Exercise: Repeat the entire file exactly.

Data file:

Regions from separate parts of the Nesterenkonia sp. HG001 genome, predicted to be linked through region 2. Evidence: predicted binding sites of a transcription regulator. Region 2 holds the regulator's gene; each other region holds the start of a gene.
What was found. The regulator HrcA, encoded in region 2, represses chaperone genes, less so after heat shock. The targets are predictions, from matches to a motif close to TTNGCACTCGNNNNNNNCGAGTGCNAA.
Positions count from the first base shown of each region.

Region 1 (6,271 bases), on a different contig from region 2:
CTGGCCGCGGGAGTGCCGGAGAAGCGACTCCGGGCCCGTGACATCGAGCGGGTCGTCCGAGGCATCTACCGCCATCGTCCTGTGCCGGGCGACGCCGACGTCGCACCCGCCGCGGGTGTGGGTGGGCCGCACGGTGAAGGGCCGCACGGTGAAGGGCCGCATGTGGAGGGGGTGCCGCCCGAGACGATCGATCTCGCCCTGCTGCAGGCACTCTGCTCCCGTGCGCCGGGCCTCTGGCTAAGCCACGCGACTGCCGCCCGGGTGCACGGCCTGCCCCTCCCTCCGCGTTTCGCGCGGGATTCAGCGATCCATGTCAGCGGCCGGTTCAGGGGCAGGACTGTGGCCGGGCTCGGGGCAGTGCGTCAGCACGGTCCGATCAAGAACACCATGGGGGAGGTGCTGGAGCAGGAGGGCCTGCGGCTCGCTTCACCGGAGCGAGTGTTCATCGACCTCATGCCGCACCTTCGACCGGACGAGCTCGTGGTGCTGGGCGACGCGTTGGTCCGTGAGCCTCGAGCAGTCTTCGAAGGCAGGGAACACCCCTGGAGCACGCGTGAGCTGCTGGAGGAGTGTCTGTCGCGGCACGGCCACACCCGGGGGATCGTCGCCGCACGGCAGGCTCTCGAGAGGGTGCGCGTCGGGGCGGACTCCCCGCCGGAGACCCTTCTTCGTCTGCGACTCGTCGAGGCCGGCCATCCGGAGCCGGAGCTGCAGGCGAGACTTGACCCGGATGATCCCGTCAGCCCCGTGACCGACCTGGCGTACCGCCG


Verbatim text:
Regions from separate parts of the Nesterenkonia sp. HG001 genome, predicted to be linked through region 2. Evidence: predicted binding sites of a transcription regulator. Region 2 holds the regulator's gene; each other region holds the start of a gene.
What was found. The regulator HrcA, encoded in region 2, represses chaperone genes, less so after heat shock. The targets are predictions, from matches to a motif close to TTNGCACTCGNNNNNNNCGAGTGCNAA.
Positions count from the first base shown of each region.

Region 1 (6,271 bases), on a different contig from region 2:
CTGGCCGCGGGAGTGCCGGAGAAGCGACTCCGGGCCCGTGACATCGAGCGGGTCGTCCGAGGCATCTACCGCCATCGTCCTGTGCCGGGCGACGCCGACGTCGCACCCGCCGCGGGTGTGGGTGGGCCGCACGGTGAAGGGCCGCACGGTGAAGGGCCGCATGTGGAGGGGGTGCCGCCCGAGACGATCGATCTCGCCCTGCTGCAGGCACTCTGCTCCCGTGCGCCGGGCCTCTGGCTAAGCCACGCGACTGCCGCCCGGGTGCACGGCCTGCCCCTCCCTCCGCGTTTCGCGCGGGATTCAGCGATCCATGTCAGCGGCCGGTTCAGGGGCAGGACTGTGGCCGGGCTCGGGGCAGTGCGTCAGCACGGTCCGATCAAGAACACCATGGGGGAGGTGCTGGAGCAGGAGGGCCTGCGGCTCGCTTCACCGGAGCGAGTGTTCATCGACCTCATGCCGCACCTTCGACCGGACGAGCTCGTGGTGCTGGGCGACGCGTTGGTCCGTGAGCCTCGAGCAGTCTTCGAAGGCAGGGAACACCCCTGGAGCACGCGTGAGCTGCTGGAGGAGTGTCTGTCGCGGCACGGCCACACCCGGGGGATCGTCGCCGCACGGCAGGCTCTCGAGAGGGTGCGCGTCGGGGCGGACTCCCCGCCGGAGACCCTTCTTCGTCTGCGACTCGTCGAGGCCGGCCATCCGGAGCCGGAGCTGCAGGCGAGACTTGACCCGGATGATCCCGTCAGCCCCGTGACCGACCTGGCGTACCGCCG